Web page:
In my opinion, if he were truly acting Christian, he would apologize to each and every person who asked him for one without hesitation and without defensiveness, even if he had to do it a million times a million (I think that’s in the bible somewhere).

    Actually, I think you’re thinking of Jesus’s instructions to forgive the same person “seventy times seven times.”

    Though yes, the Bible also says that one should always ask for forgiveness and seek to restore those one has wronged as well.

    And please don’t take any of my comments as indicative of a lack of sympathy, understanding, or empathy towards you. I’m quite empathetic towards the pain you’ve been through.

  9. Zach
    May 21, 2010

    Michael, I’m sorry it took me so long to respond. I’ve just now been able to pull myself together long enough to type. I can’t believe the flood of emotions that your kind and sincere apology brought to the surface. I didn’t realize just how deeply this went for me or how much I really did need to hear your personal apology. It’s all I really ever wanted. I truly do forgive you. I never thought I would hear myself say that. I now understand what is meant when people say that forgiveness is for the forgiver, not for the forgiven. I feel as if a huge weight that I’ve carried for years has been lifted off of my shoulders.

    I want to repeat what I said earlier. I really do appreciate the visible, vocal stand that you’ve been taking. I never questioned your sincerity or your current commitment to making amends for past mistakes. It will never be enough for some people and that should be OK. Everyone has their own way of dealing with things. I would encourage others to be kind, gentle, patient and supportive of these wounded souls. Someday, with understanding and compassion, they may be able to let go and forgive and find peace as I have today.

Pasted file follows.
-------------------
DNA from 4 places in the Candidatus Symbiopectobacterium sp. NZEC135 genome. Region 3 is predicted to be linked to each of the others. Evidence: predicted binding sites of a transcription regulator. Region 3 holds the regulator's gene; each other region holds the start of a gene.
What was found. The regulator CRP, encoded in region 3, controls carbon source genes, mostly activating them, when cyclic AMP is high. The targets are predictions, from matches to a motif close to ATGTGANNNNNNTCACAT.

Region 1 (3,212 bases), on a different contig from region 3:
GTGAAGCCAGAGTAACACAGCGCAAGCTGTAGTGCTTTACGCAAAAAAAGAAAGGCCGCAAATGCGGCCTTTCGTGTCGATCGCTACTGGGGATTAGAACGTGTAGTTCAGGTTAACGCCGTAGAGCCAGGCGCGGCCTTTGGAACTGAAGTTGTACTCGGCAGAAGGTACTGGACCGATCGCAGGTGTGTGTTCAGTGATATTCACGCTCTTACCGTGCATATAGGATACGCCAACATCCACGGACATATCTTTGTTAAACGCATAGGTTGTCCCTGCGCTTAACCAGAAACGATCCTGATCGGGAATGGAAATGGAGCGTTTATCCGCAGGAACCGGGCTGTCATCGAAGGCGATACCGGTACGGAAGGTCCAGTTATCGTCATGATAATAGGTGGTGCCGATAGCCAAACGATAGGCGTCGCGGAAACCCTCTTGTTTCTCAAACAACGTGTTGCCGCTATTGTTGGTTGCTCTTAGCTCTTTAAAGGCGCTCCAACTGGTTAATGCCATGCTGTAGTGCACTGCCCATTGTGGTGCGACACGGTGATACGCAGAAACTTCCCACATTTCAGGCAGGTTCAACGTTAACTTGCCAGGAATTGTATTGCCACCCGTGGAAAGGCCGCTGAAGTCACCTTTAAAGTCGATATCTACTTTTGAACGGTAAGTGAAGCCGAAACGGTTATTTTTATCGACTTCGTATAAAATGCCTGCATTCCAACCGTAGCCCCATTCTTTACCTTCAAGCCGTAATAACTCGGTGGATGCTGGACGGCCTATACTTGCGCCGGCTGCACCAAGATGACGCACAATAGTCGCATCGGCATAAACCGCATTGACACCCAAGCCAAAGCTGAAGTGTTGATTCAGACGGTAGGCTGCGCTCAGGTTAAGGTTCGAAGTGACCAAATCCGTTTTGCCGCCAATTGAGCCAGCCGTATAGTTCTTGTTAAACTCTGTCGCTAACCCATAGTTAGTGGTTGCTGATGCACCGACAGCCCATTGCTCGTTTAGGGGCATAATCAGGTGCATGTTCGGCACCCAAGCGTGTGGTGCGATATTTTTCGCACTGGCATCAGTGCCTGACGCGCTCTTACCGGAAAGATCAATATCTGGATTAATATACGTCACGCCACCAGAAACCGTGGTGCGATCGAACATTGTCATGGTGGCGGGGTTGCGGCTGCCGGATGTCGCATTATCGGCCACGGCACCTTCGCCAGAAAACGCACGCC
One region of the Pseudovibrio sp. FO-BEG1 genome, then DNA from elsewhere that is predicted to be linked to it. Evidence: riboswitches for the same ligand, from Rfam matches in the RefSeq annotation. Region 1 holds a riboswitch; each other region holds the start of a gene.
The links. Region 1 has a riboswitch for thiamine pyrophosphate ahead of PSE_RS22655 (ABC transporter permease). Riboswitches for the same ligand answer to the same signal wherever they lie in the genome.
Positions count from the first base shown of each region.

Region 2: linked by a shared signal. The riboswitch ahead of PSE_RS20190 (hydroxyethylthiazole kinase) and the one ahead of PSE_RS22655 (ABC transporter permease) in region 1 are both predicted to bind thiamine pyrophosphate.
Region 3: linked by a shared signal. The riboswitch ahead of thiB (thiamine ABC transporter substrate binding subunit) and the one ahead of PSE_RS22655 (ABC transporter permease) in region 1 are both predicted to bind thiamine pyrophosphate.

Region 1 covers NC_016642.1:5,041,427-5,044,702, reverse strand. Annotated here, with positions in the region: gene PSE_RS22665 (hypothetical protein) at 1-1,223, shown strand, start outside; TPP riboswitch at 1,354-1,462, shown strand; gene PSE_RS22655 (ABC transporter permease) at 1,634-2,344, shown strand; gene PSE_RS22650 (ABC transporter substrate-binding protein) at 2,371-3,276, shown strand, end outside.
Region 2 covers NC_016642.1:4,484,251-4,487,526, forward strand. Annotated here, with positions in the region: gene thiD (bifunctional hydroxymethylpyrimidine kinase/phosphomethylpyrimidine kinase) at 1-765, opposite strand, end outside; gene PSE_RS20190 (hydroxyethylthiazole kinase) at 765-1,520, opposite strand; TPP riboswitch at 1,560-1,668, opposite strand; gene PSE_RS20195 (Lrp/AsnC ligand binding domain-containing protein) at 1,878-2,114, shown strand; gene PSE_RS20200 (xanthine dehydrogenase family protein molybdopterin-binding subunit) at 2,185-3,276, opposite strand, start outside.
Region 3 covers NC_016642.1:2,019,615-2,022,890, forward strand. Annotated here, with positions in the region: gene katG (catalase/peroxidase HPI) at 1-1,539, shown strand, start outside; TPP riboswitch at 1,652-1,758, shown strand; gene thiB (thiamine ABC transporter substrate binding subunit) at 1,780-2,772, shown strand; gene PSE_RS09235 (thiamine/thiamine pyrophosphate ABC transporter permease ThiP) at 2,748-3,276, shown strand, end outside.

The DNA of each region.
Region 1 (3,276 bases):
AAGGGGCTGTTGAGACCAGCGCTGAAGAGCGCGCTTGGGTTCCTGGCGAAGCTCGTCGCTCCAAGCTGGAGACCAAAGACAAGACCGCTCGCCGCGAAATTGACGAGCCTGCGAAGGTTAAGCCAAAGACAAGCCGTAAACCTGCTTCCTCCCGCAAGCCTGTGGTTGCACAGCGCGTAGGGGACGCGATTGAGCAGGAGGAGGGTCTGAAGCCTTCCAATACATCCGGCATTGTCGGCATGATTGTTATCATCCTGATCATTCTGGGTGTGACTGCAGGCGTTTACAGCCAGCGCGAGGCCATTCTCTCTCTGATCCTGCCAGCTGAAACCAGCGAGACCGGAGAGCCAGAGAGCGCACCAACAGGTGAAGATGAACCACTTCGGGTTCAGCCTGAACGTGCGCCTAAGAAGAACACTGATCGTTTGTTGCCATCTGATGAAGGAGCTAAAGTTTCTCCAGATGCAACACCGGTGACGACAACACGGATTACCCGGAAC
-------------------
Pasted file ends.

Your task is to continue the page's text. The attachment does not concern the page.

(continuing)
You cannot turn back time. You can’t put a fired bullet back into the chamber. You can only do what you can do today. I commend you for doing what you are doing and I encourage you to continue responding with kindness and compassion to those who angrily attack you. I don’t know why the response I got today was so different from the response I got the first time I shared my story with you. Perhaps I caught you in an uncharacteristic moment of frustration and anger. We’re all human after all. The moral of the story is to never give up on people. Always give a person just one more chance for redemption. The payoff can be enormous; for all involved.

    I will contact you personally. I would like to help you build bridges with other people who may share the anger and frustration that I once had.


  10. Michael Bussee
    May 21, 2010

    Thank you, Zach, You don’t know how much that means to me. I suspect my intial defensiveness was my own un-resolved feeings of shame. I am embarrassed by it. I should have been more gracious — more Chrisian — as you just were to me.